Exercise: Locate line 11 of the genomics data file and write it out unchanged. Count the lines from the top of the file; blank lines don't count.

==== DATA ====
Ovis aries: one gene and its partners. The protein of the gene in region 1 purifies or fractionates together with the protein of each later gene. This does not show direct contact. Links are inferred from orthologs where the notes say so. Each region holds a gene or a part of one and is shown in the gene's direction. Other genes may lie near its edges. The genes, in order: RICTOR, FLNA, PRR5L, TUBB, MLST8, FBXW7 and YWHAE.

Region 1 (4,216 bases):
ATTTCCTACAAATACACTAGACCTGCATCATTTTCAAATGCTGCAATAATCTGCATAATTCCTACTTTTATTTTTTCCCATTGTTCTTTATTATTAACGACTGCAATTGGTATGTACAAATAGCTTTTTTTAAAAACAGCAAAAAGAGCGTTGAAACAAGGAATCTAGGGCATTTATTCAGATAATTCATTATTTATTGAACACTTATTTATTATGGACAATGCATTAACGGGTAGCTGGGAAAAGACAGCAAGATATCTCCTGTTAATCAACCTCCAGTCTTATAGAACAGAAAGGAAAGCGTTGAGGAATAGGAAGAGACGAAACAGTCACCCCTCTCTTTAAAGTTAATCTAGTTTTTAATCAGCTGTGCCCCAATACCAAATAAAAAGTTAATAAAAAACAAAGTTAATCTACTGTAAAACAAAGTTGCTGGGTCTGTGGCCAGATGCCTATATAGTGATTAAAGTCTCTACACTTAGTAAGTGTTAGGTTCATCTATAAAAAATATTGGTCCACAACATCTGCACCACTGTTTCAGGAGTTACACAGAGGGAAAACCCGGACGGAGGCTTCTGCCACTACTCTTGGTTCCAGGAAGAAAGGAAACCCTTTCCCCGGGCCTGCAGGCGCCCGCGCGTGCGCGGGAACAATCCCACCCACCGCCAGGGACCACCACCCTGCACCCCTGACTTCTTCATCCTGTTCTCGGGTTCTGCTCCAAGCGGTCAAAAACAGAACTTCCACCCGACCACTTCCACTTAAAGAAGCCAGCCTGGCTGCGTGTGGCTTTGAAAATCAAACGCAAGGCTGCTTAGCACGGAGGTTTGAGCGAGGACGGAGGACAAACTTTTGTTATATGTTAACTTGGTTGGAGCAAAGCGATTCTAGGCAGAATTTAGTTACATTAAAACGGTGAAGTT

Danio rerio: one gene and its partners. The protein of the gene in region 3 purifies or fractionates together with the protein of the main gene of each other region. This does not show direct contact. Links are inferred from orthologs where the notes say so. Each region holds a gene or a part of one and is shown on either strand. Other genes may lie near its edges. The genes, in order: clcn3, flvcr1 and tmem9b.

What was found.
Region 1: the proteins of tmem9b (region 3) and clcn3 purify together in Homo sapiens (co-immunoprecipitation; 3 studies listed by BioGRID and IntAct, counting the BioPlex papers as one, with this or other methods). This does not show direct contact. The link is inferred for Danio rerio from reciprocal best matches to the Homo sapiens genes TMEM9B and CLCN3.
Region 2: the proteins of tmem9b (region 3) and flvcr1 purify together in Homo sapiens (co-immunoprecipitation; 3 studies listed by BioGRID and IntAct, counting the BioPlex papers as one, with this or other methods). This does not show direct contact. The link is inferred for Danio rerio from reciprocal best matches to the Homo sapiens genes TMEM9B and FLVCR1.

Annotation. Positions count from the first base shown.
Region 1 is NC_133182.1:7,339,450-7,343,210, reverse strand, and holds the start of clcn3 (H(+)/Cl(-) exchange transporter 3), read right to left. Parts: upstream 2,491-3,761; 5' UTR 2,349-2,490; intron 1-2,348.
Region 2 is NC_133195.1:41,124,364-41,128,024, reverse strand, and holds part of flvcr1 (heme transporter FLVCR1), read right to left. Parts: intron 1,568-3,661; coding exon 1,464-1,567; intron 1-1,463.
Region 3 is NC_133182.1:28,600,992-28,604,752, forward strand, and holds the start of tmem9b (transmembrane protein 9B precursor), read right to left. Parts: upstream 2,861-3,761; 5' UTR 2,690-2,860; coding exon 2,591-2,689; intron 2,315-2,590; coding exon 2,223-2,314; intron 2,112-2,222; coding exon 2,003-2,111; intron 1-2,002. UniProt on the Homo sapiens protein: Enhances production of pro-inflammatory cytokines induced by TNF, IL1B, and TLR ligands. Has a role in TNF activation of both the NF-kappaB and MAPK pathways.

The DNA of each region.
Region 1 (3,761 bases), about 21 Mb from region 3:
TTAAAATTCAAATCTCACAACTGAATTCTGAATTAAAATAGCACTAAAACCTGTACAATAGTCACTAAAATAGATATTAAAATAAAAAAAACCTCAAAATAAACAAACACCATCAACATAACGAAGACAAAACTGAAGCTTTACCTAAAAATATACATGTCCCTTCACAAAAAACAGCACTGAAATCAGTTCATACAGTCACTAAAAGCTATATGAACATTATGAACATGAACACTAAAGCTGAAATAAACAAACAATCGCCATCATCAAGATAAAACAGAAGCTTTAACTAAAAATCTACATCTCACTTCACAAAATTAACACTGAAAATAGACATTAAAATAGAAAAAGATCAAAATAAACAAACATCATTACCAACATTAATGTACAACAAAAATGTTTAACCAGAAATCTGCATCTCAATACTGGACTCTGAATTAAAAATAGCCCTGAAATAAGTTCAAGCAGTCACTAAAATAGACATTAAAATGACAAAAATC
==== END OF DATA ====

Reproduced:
Region 3 is NC_133182.1:28,600,992-28,604,752, forward strand, and holds the start of tmem9b (transmembrane protein 9B precursor), read right to left. Parts: upstream 2,861-3,761; 5' UTR 2,690-2,860; coding exon 2,591-2,689; intron 2,315-2,590; coding exon 2,223-2,314; intron 2,112-2,222; coding exon 2,003-2,111; intron 1-2,002. UniProt on the Homo sapiens protein: Enhances production of pro-inflammatory cytokines induced by TNF, IL1B, and TLR ligands. Has a role in TNF activation of both the NF-kappaB and MAPK pathways.